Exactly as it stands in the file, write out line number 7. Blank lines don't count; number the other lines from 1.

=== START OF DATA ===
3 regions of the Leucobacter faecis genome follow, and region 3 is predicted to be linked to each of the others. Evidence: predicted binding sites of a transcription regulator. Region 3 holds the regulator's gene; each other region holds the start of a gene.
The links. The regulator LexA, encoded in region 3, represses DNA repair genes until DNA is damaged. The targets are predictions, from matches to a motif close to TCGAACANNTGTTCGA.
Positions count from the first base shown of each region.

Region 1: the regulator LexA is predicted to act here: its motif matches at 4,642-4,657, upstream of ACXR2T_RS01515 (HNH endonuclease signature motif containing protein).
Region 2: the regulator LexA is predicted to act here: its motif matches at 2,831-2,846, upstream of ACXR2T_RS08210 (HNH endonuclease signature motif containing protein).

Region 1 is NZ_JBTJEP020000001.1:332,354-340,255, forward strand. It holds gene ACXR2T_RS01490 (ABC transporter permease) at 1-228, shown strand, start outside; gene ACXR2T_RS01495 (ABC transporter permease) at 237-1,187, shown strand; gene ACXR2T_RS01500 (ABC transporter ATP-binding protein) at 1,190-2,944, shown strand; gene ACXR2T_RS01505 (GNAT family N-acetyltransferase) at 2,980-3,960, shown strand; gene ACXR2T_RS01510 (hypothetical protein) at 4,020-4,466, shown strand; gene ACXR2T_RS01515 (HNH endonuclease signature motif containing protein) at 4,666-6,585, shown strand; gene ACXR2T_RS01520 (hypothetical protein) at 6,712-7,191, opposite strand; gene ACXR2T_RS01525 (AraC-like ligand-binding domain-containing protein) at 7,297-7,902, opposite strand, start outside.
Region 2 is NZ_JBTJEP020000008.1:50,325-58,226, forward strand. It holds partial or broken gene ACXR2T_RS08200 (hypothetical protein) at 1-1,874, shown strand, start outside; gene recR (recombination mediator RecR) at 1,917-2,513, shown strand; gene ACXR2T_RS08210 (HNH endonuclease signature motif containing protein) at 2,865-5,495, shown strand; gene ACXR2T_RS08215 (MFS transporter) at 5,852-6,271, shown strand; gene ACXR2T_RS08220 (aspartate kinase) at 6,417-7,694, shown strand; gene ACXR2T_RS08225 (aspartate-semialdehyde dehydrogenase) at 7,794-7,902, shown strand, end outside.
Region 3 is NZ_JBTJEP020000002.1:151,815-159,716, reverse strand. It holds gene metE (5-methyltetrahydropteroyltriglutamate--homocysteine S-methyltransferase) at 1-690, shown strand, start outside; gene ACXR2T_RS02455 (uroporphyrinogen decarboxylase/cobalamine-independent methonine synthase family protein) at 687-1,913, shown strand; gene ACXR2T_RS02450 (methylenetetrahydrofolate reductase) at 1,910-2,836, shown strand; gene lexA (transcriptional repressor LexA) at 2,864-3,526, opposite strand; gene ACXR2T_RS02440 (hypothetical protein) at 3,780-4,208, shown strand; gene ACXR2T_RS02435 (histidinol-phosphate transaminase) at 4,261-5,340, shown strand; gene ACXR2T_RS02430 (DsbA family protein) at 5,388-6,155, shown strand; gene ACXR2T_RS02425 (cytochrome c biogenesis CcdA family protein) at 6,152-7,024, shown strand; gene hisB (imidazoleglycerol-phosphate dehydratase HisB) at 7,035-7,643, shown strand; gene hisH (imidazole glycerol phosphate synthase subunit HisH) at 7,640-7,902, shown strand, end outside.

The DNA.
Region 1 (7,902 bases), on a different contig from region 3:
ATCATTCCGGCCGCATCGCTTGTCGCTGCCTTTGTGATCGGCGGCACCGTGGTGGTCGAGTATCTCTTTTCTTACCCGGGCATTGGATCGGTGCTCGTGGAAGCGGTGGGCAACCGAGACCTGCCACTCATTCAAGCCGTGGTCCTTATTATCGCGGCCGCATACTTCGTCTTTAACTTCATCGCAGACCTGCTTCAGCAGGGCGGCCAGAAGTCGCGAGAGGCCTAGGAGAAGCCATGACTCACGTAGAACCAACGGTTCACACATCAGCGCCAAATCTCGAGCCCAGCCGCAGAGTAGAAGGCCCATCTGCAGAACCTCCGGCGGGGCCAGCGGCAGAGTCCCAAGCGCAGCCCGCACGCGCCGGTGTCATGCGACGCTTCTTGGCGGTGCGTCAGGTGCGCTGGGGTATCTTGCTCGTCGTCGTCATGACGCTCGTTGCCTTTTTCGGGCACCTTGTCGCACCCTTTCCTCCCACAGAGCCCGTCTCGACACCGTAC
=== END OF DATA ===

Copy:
Region 2 is NZ_JBTJEP020000008.1:50,325-58,226, forward strand. It holds partial or broken gene ACXR2T_RS08200 (hypothetical protein) at 1-1,874, shown strand, start outside; gene recR (recombination mediator RecR) at 1,917-2,513, shown strand; gene ACXR2T_RS08210 (HNH endonuclease signature motif containing protein) at 2,865-5,495, shown strand; gene ACXR2T_RS08215 (MFS transporter) at 5,852-6,271, shown strand; gene ACXR2T_RS08220 (aspartate kinase) at 6,417-7,694, shown strand; gene ACXR2T_RS08225 (aspartate-semialdehyde dehydrogenase) at 7,794-7,902, shown strand, end outside.